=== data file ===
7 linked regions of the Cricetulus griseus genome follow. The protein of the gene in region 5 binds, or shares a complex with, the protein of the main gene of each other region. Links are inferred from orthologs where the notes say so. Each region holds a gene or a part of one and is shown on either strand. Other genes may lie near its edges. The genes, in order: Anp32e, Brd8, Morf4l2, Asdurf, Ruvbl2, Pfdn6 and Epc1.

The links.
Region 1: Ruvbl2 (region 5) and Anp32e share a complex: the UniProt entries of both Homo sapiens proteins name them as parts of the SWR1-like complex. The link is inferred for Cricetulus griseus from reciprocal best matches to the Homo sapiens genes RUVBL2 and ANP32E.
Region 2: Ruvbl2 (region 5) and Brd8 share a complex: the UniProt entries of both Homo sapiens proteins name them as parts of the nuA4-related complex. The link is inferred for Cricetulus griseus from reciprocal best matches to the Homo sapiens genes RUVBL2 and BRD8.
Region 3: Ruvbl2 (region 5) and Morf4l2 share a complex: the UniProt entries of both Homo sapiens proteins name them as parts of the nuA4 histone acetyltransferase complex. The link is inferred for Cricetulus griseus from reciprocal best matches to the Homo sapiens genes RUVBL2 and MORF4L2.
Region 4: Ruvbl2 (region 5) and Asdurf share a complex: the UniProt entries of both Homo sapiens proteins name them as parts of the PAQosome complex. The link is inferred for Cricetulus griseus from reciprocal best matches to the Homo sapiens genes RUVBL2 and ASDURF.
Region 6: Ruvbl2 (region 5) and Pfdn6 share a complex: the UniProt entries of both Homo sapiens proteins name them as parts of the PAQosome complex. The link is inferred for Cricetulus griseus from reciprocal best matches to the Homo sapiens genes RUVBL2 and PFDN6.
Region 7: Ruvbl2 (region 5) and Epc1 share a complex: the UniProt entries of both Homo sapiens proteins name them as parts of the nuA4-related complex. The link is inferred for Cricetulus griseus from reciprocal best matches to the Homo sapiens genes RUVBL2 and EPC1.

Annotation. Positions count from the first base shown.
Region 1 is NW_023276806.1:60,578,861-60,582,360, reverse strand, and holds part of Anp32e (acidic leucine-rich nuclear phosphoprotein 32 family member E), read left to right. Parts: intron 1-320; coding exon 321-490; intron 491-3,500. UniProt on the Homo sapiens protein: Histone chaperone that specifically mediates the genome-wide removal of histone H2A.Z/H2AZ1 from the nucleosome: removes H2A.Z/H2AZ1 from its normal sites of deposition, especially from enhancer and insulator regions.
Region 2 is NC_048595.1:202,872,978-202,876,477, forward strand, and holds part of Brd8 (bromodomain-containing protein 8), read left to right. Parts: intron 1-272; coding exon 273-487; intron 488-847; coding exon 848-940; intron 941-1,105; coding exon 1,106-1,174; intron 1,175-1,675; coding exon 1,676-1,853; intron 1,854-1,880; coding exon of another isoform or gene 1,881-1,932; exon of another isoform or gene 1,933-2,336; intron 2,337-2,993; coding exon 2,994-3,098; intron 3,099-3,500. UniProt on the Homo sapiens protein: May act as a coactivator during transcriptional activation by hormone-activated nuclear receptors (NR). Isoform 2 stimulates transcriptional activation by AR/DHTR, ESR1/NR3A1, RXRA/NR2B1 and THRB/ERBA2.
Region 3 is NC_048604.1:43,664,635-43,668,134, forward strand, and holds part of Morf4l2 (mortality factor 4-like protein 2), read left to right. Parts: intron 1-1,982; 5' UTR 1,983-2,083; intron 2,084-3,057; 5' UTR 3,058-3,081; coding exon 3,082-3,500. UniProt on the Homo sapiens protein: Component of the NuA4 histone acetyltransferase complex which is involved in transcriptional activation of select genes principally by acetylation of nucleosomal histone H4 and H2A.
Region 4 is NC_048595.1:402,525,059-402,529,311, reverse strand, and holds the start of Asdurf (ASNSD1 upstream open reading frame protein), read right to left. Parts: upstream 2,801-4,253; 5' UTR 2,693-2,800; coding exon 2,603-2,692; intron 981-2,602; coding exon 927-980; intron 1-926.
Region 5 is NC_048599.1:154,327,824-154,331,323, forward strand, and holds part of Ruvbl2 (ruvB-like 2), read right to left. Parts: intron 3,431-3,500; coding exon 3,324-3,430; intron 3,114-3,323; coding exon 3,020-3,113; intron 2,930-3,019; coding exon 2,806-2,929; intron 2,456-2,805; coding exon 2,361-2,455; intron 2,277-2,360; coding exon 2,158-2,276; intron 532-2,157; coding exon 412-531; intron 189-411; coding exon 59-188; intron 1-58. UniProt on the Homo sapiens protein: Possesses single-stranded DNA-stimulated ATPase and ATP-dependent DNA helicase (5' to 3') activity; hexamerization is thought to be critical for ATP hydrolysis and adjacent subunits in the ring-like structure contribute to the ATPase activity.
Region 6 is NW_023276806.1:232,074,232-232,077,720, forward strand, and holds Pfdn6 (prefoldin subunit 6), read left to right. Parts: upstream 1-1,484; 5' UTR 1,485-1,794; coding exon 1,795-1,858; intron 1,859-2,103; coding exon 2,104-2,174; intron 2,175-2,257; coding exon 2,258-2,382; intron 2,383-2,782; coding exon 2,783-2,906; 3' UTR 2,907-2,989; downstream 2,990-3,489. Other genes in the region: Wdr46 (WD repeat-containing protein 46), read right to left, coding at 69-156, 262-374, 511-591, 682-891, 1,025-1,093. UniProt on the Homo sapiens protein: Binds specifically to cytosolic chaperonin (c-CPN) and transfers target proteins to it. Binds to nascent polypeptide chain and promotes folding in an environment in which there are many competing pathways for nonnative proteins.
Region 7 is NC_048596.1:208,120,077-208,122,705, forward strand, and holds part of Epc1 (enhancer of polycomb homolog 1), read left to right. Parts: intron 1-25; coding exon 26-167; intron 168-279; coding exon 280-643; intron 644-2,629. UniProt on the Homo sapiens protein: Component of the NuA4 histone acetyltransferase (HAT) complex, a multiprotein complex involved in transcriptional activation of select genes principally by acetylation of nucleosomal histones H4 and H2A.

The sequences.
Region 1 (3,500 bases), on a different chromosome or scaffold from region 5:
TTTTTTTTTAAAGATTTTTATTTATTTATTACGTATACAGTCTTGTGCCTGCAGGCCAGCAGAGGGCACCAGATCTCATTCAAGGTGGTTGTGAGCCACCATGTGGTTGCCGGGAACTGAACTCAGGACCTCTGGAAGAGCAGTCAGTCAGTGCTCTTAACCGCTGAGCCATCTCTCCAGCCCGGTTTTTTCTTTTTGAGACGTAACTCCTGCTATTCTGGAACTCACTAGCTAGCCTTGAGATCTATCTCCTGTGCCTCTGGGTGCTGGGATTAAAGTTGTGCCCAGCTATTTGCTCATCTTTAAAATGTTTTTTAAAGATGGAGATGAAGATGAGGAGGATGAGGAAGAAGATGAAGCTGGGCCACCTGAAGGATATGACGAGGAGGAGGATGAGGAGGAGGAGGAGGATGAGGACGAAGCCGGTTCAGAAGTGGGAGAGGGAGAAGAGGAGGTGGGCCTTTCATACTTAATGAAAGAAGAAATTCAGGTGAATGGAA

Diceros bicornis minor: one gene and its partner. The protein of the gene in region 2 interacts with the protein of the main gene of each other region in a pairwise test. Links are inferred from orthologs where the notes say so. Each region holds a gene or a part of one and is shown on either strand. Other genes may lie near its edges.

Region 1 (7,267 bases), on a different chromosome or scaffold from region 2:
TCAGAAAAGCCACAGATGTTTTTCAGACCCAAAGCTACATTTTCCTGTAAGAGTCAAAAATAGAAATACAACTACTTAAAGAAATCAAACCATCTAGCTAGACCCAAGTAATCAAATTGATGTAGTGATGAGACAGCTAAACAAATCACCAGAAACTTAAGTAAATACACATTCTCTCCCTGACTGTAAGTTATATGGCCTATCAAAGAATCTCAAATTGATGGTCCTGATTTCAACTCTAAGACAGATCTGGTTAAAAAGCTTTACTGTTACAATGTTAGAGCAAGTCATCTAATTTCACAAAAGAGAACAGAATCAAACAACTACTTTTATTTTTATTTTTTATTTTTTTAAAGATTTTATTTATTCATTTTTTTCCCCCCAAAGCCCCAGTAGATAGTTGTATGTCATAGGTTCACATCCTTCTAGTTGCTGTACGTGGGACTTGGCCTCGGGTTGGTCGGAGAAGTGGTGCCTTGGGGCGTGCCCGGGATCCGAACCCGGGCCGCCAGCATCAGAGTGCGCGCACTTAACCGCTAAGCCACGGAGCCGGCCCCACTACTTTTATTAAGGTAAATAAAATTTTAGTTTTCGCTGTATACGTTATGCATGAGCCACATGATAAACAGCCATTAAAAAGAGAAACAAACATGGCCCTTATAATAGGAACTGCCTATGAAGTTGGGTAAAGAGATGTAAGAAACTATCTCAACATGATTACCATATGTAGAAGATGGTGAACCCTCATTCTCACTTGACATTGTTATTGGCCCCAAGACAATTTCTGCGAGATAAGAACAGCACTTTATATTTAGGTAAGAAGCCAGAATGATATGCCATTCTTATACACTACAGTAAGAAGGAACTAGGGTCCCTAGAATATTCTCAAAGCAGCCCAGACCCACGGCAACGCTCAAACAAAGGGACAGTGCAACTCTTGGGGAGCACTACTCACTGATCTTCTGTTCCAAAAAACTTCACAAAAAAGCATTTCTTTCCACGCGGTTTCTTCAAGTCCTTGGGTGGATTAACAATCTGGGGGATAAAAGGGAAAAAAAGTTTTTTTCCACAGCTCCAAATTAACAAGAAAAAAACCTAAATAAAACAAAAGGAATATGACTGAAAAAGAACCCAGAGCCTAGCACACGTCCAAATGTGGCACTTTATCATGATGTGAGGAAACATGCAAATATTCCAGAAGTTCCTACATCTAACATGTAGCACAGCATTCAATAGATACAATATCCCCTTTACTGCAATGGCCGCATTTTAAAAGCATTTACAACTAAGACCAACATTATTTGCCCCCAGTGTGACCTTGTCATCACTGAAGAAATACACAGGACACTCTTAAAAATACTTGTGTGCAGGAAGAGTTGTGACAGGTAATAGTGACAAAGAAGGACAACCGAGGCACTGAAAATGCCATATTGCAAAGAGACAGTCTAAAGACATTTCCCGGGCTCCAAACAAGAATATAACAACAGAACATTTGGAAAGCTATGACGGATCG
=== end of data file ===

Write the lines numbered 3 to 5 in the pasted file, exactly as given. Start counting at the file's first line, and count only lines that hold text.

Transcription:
Region 1: Ruvbl2 (region 5) and Anp32e share a complex: the UniProt entries of both Homo sapiens proteins name them as parts of the SWR1-like complex. The link is inferred for Cricetulus griseus from reciprocal best matches to the Homo sapiens genes RUVBL2 and ANP32E.
Region 2: Ruvbl2 (region 5) and Brd8 share a complex: the UniProt entries of both Homo sapiens proteins name them as parts of the nuA4-related complex. The link is inferred for Cricetulus griseus from reciprocal best matches to the Homo sapiens genes RUVBL2 and BRD8.
Region 3: Ruvbl2 (region 5) and Morf4l2 share a complex: the UniProt entries of both Homo sapiens proteins name them as parts of the nuA4 histone acetyltransferase complex. The link is inferred for Cricetulus griseus from reciprocal best matches to the Homo sapiens genes RUVBL2 and MORF4L2.